England must get past in-form New Zealand on Tuesday if they are to get their Twenty20 World Cup campaign back on track but their hopes of reaching the semi-finals would also suffer a heavy blow if the Brisbane weather refuses to play ball.
England are in a precarious position after their rain-hit defeat to Ireland and with last week’s eagerly anticipated encounter with champions Australia abandoned without a ball being bowled. Rain is again forecast for Tuesday and another washout would mean England could finish on a maximum of six points in Group 1 provided they beat Sri Lanka in their final game on Saturday – a tally that would likely see them fail to advance.
— England Cricket (@englandcricket) October 30, 2022
“It would be nice to get the full 40 overs in, so keep our fingers crossed that we get the right conditions to be able to do that,” England assistant coach Paul Collingwood said. “In World Cups you want to see … the best sides competing against each other in an equal game. Hopefully tomorrow the rain stays away and we can manage to do that.”
If 2010 champions England take four points from their last two games Jos Butler’s side could finish tied with New Zealand and Australia, which would mean net run rate would determine the top two. Black Caps bowler Lockie Ferguson said he expected England to “come out hot” in search of a win but backed his team to see off the challenge and take a big step towards the semi-finals.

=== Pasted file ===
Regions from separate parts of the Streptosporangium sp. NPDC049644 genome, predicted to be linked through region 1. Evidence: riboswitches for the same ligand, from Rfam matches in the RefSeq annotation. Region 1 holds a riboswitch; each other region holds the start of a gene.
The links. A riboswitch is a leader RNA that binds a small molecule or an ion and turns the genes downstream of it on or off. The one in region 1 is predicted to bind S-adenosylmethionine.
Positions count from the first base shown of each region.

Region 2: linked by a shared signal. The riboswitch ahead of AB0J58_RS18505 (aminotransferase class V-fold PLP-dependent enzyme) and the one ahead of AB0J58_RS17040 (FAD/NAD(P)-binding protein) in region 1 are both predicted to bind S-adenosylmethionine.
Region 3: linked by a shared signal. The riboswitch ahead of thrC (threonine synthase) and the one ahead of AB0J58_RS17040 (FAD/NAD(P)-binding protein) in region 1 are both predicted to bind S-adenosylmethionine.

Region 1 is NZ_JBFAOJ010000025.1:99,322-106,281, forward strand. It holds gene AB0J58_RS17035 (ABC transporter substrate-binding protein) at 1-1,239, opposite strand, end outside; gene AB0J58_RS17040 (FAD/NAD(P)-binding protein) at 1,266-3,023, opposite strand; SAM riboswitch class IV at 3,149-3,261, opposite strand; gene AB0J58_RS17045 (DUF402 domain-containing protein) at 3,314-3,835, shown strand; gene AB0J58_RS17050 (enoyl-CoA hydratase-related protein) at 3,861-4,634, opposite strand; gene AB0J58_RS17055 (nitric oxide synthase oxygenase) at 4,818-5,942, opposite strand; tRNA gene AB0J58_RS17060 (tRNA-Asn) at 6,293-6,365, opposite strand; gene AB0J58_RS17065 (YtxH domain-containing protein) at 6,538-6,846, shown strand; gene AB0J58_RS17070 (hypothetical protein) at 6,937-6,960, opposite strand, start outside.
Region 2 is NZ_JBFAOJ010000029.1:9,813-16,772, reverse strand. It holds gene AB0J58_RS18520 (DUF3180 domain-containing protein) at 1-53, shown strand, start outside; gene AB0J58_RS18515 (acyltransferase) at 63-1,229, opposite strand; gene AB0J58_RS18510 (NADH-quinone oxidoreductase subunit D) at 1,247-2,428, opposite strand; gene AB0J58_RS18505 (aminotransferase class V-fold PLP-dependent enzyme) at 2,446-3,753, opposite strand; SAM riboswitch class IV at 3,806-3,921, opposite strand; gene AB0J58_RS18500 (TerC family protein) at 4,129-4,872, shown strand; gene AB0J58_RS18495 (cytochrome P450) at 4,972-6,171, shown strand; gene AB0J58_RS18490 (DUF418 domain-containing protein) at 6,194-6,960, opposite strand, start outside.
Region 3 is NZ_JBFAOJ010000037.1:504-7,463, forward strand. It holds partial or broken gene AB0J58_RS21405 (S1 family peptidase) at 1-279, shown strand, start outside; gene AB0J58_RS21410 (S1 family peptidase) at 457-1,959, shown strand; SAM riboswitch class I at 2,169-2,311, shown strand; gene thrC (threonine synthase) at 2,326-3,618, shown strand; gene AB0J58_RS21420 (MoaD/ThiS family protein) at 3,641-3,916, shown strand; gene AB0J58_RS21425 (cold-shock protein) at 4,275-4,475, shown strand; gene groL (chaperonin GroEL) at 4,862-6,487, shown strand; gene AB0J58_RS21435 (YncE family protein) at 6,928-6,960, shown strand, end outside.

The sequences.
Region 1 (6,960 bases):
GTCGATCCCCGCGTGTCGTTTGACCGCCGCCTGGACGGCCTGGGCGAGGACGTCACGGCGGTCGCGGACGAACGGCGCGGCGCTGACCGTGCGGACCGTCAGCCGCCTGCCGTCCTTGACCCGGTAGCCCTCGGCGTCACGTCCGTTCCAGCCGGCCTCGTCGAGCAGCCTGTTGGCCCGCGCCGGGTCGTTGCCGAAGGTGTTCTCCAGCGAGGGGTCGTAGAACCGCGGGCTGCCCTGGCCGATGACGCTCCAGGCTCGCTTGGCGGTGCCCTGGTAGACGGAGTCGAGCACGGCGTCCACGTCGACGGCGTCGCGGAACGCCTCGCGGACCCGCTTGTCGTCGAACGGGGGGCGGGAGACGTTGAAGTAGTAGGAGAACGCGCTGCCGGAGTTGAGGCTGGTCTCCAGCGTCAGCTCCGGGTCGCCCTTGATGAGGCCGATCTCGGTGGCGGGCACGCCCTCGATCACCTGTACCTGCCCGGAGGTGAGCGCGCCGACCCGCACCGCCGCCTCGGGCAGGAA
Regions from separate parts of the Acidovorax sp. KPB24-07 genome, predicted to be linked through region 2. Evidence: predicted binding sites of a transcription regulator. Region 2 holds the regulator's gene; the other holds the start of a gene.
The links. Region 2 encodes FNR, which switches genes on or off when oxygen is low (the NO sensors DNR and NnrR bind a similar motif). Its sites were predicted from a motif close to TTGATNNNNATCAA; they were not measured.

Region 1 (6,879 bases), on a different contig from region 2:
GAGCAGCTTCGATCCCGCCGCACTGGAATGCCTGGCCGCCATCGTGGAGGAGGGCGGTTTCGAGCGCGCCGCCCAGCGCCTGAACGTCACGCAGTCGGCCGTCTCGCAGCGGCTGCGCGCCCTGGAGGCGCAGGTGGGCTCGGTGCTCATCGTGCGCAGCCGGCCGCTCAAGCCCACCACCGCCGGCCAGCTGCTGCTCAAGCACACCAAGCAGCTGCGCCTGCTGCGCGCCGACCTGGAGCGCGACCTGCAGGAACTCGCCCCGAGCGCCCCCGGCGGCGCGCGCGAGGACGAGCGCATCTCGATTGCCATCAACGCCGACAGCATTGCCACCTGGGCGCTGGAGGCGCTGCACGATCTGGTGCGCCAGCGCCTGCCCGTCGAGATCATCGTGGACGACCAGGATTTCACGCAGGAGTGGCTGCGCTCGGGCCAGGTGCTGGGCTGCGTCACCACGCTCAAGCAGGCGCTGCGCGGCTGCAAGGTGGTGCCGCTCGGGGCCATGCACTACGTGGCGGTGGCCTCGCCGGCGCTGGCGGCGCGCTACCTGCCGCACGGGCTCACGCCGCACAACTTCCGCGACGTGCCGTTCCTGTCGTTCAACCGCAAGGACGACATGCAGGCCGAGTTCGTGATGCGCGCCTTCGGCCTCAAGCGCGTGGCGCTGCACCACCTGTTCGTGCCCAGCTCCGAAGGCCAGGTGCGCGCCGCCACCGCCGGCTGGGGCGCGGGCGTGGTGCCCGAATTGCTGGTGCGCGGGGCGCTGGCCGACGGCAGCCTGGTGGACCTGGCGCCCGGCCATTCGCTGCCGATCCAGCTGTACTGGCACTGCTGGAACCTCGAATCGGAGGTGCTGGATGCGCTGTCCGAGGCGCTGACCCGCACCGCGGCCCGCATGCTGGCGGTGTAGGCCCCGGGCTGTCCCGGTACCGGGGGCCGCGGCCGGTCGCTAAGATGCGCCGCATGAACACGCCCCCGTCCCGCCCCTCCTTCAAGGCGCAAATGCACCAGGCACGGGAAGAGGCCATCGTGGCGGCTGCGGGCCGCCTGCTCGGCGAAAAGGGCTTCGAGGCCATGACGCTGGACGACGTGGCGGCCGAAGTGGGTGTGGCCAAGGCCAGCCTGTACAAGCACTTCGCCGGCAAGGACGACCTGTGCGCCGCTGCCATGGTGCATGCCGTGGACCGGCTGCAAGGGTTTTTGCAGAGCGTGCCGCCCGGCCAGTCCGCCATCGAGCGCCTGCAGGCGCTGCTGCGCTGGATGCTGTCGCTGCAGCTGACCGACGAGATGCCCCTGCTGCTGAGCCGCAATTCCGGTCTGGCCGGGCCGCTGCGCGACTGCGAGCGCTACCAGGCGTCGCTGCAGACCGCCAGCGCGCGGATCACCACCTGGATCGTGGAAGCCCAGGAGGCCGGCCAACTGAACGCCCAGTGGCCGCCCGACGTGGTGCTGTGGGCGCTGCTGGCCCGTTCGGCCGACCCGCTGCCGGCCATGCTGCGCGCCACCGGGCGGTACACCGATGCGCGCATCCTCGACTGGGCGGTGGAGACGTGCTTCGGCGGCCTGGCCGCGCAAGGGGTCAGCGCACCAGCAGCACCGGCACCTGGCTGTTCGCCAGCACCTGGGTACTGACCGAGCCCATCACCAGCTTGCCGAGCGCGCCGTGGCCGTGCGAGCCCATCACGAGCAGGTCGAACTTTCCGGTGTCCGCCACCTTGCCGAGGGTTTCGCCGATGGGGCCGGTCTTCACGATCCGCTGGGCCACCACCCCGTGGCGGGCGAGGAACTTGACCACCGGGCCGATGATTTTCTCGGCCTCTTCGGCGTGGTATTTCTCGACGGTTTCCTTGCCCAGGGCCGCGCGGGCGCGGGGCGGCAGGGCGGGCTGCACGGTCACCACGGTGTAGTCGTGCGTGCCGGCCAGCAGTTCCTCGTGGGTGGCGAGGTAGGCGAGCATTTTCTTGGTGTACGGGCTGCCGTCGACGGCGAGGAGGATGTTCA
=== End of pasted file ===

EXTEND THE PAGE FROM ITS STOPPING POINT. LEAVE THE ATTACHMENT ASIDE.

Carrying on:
“We need to come out with our own brand of aggressive play and that’s not to say that’s it’s anything different to what we have done … we have a different way of going about that,” Ferguson said.
“But the way Tim Southee and Trent Boult have started us off has put us a great foot forward in our first two games, so from that point of view, nothing needs to change too much, and we need to adjust to the conditions on the day.” In Tuesday’s other Super 12 match, Afghanistan play 2014 champions Sri Lanka, who must win both their games and hope other results go their way to reach the last-four stage.